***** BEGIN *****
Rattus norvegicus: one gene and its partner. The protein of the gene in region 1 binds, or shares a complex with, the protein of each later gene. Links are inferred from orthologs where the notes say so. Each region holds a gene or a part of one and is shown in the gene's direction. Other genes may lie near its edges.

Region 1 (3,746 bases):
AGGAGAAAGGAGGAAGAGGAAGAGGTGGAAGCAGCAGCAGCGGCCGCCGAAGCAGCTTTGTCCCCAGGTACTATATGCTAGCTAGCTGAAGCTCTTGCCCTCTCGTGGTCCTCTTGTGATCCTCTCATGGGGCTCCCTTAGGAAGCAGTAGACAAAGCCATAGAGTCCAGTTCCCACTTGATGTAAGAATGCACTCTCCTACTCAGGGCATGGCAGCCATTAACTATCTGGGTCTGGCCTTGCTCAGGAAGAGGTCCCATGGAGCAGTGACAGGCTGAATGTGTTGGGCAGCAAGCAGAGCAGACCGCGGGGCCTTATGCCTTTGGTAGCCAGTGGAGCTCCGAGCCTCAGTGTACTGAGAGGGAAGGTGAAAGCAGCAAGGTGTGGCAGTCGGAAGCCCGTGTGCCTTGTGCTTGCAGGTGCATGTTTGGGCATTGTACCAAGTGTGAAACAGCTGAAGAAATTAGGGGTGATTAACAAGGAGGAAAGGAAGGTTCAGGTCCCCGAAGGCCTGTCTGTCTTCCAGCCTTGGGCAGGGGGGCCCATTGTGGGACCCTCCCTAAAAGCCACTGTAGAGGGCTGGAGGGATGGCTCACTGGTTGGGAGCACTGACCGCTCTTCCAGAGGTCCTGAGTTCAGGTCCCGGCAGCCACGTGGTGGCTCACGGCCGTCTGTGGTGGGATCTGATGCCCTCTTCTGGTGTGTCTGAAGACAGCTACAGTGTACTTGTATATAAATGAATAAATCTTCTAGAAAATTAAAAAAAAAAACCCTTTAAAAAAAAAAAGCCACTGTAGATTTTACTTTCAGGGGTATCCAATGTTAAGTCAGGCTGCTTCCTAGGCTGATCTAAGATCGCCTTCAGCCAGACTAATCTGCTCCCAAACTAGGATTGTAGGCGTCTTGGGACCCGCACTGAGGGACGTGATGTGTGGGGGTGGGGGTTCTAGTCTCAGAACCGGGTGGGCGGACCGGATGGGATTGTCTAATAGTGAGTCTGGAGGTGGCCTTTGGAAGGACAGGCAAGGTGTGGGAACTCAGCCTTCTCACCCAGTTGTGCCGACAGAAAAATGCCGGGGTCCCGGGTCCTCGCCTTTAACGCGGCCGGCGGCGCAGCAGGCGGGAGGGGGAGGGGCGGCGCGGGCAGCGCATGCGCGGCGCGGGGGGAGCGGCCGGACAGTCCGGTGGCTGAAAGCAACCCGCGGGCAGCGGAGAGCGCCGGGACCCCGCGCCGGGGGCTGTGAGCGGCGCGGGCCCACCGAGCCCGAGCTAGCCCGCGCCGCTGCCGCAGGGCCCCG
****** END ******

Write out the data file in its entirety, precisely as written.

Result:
Rattus norvegicus: one gene and its partner. The protein of the gene in region 1 binds, or shares a complex with, the protein of each later gene. Links are inferred from orthologs where the notes say so. Each region holds a gene or a part of one and is shown in the gene's direction. Other genes may lie near its edges.

Region 1 (3,746 bases):
AGGAGAAAGGAGGAAGAGGAAGAGGTGGAAGCAGCAGCAGCGGCCGCCGAAGCAGCTTTGTCCCCAGGTACTATATGCTAGCTAGCTGAAGCTCTTGCCCTCTCGTGGTCCTCTTGTGATCCTCTCATGGGGCTCCCTTAGGAAGCAGTAGACAAAGCCATAGAGTCCAGTTCCCACTTGATGTAAGAATGCACTCTCCTACTCAGGGCATGGCAGCCATTAACTATCTGGGTCTGGCCTTGCTCAGGAAGAGGTCCCATGGAGCAGTGACAGGCTGAATGTGTTGGGCAGCAAGCAGAGCAGACCGCGGGGCCTTATGCCTTTGGTAGCCAGTGGAGCTCCGAGCCTCAGTGTACTGAGAGGGAAGGTGAAAGCAGCAAGGTGTGGCAGTCGGAAGCCCGTGTGCCTTGTGCTTGCAGGTGCATGTTTGGGCATTGTACCAAGTGTGAAACAGCTGAAGAAATTAGGGGTGATTAACAAGGAGGAAAGGAAGGTTCAGGTCCCCGAAGGCCTGTCTGTCTTCCAGCCTTGGGCAGGGGGGCCCATTGTGGGACCCTCCCTAAAAGCCACTGTAGAGGGCTGGAGGGATGGCTCACTGGTTGGGAGCACTGACCGCTCTTCCAGAGGTCCTGAGTTCAGGTCCCGGCAGCCACGTGGTGGCTCACGGCCGTCTGTGGTGGGATCTGATGCCCTCTTCTGGTGTGTCTGAAGACAGCTACAGTGTACTTGTATATAAATGAATAAATCTTCTAGAAAATTAAAAAAAAAAACCCTTTAAAAAAAAAAAGCCACTGTAGATTTTACTTTCAGGGGTATCCAATGTTAAGTCAGGCTGCTTCCTAGGCTGATCTAAGATCGCCTTCAGCCAGACTAATCTGCTCCCAAACTAGGATTGTAGGCGTCTTGGGACCCGCACTGAGGGACGTGATGTGTGGGGGTGGGGGTTCTAGTCTCAGAACCGGGTGGGCGGACCGGATGGGATTGTCTAATAGTGAGTCTGGAGGTGGCCTTTGGAAGGACAGGCAAGGTGTGGGAACTCAGCCTTCTCACCCAGTTGTGCCGACAGAAAAATGCCGGGGTCCCGGGTCCTCGCCTTTAACGCGGCCGGCGGCGCAGCAGGCGGGAGGGGGAGGGGCGGCGCGGGCAGCGCATGCGCGGCGCGGGGGGAGCGGCCGGACAGTCCGGTGGCTGAAAGCAACCCGCGGGCAGCGGAGAGCGCCGGGACCCCGCGCCGGGGGCTGTGAGCGGCGCGGGCCCACCGAGCCCGAGCTAGCCCGCGCCGCTGCCGCAGGGCCCCG